Wake up. Our union has consistantly shown that retention is not an issue for them. First, look at the last two contracts. They made sure that the starting salary was high enough to attract teachers and made sure that the teachers at the top of the pay scale wwere adequately compensated. However, in the middle, no enhancements whatsoever. Just the givebacks!

Now Unity/DOE are giving up to $14,000 of subsidies for new teachers in the system while extending the ETS for teachers (many of them at the top of the pay scale) so they can fatten their pensions. What are we receiving? The back of the hand.

It doesn't surprise me at all. I can't believe it surprises you?

12:38 PM  
Blogger jonathan said...

Chaz,
retention is a major issue for US. That we agree on, and that, for now, is what matters. I will continue to raise retention in every appropriate venue. I trust you will do the same.

2:51 PM  
Blogger Miss Dennis said...

This comment has been removed by a blog administrator.

4:40 PM  
Blogger Miss Dennis said...

(woops. just had to correct st so deleted my previous comment)

seriously though. my group of fellows didn't get the master's we were promised. a few of us really have started a class action. i ended up not even petitioning for the Master's degree despite completing all classes with a near perfect gpa b/c the degree they ended up offering us was not relevant to special ed. we were told we'd get special ed Masters and we didn't. luckily, i already had a master's upon entering nyctf so i should still be able to get my permanent license.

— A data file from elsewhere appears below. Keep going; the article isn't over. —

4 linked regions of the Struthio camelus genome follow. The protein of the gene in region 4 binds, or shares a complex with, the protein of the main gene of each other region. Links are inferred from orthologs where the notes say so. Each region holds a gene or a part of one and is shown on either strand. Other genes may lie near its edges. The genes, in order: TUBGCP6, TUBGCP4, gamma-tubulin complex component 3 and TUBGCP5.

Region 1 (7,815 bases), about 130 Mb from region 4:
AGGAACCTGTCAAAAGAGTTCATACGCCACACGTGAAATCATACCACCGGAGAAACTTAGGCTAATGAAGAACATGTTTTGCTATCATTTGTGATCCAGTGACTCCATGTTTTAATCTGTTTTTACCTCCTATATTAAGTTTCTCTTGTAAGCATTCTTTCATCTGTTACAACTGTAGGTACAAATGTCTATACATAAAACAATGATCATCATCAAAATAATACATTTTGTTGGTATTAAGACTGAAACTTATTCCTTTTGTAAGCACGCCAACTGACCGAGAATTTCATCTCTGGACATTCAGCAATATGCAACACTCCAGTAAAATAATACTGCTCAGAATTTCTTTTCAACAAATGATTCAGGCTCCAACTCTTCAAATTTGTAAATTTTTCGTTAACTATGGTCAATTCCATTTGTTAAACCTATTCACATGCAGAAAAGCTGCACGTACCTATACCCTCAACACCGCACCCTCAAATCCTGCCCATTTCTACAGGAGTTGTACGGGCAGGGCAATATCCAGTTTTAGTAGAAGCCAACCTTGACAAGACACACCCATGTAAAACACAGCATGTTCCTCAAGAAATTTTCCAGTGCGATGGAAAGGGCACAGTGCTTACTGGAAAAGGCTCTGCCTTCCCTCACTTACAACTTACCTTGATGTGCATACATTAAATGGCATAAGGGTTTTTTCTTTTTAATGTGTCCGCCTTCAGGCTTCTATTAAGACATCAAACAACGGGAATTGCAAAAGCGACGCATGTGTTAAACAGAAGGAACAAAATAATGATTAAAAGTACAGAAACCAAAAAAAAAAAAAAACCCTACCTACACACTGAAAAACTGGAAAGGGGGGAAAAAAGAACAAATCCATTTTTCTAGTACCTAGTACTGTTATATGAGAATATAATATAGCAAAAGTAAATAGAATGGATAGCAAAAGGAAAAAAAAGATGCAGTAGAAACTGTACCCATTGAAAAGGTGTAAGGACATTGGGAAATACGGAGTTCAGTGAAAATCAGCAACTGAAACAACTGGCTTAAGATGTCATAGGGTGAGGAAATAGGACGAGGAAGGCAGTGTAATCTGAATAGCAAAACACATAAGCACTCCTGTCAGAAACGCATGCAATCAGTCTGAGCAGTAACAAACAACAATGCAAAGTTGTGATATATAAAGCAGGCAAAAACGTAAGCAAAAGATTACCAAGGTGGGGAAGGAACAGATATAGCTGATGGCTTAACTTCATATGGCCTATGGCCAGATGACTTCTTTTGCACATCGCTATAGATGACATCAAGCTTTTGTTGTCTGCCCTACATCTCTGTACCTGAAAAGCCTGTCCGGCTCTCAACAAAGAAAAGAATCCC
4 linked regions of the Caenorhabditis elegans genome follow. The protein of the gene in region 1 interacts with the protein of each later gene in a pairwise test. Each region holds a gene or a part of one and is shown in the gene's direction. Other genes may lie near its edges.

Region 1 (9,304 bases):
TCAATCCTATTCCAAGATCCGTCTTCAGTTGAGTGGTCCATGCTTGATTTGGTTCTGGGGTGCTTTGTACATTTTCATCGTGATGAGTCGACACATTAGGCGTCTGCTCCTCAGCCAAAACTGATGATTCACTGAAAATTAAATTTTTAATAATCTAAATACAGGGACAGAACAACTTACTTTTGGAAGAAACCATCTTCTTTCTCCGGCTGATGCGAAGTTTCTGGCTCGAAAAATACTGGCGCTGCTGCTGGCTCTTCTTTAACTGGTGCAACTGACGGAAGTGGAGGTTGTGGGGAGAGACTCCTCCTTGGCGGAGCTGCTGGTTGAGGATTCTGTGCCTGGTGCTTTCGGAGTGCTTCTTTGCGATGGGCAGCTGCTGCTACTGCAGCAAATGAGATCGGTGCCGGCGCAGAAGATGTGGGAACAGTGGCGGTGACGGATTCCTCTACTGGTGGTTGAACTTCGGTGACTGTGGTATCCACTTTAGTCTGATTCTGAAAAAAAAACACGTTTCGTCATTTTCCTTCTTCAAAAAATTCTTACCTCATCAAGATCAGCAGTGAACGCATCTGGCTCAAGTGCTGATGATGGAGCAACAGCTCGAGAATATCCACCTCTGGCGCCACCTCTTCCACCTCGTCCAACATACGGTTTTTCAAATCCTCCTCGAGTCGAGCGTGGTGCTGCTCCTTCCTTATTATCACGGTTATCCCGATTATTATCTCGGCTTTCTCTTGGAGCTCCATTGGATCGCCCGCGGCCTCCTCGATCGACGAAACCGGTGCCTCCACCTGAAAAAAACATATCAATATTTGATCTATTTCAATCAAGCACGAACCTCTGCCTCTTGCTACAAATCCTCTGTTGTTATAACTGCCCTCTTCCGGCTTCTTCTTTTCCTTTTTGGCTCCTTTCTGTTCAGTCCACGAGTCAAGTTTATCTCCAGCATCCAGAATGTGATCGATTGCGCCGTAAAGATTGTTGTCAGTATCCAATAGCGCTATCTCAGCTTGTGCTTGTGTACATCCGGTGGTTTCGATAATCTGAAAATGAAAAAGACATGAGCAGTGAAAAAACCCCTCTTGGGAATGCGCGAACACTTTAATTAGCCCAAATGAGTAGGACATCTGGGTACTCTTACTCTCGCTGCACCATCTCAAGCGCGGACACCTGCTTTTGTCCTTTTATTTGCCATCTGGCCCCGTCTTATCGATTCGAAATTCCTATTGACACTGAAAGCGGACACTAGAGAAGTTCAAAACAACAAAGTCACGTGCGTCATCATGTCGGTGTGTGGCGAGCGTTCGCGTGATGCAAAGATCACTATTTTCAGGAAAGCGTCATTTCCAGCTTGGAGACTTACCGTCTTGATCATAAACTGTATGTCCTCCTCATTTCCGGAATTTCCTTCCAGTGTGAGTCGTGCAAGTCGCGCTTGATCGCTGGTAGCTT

i didn't pay much for my first Master's b/c it was at a public school in a state I was a resident of and i got a grant. i actually paid more for the Teaching Fellows Master's that I never got!

others who've been fellows - was it about $90 per paycheck deducted or per month for two years? i can't recall right now. also, btw, NYCTF royally screwed up my transitional B license application! as in they never even sent it to the state like they were supposed to, but they convinced me the license had been issued! but that's another story. and they wonder why we're so disgruntled.

i'm sure whatever new people get these housing incentives will have to deal with broken promises and lost paperwork too. how did education in NYC ever become so sad?

great conversation here as usual.

4:44 PM  
Blogger Chaz said...

Jonathan;

We both agree that retention should be the emphasis in the next contract.

8:40 PM  

Post a Comment

Links to this post:

Create a Link

<< Home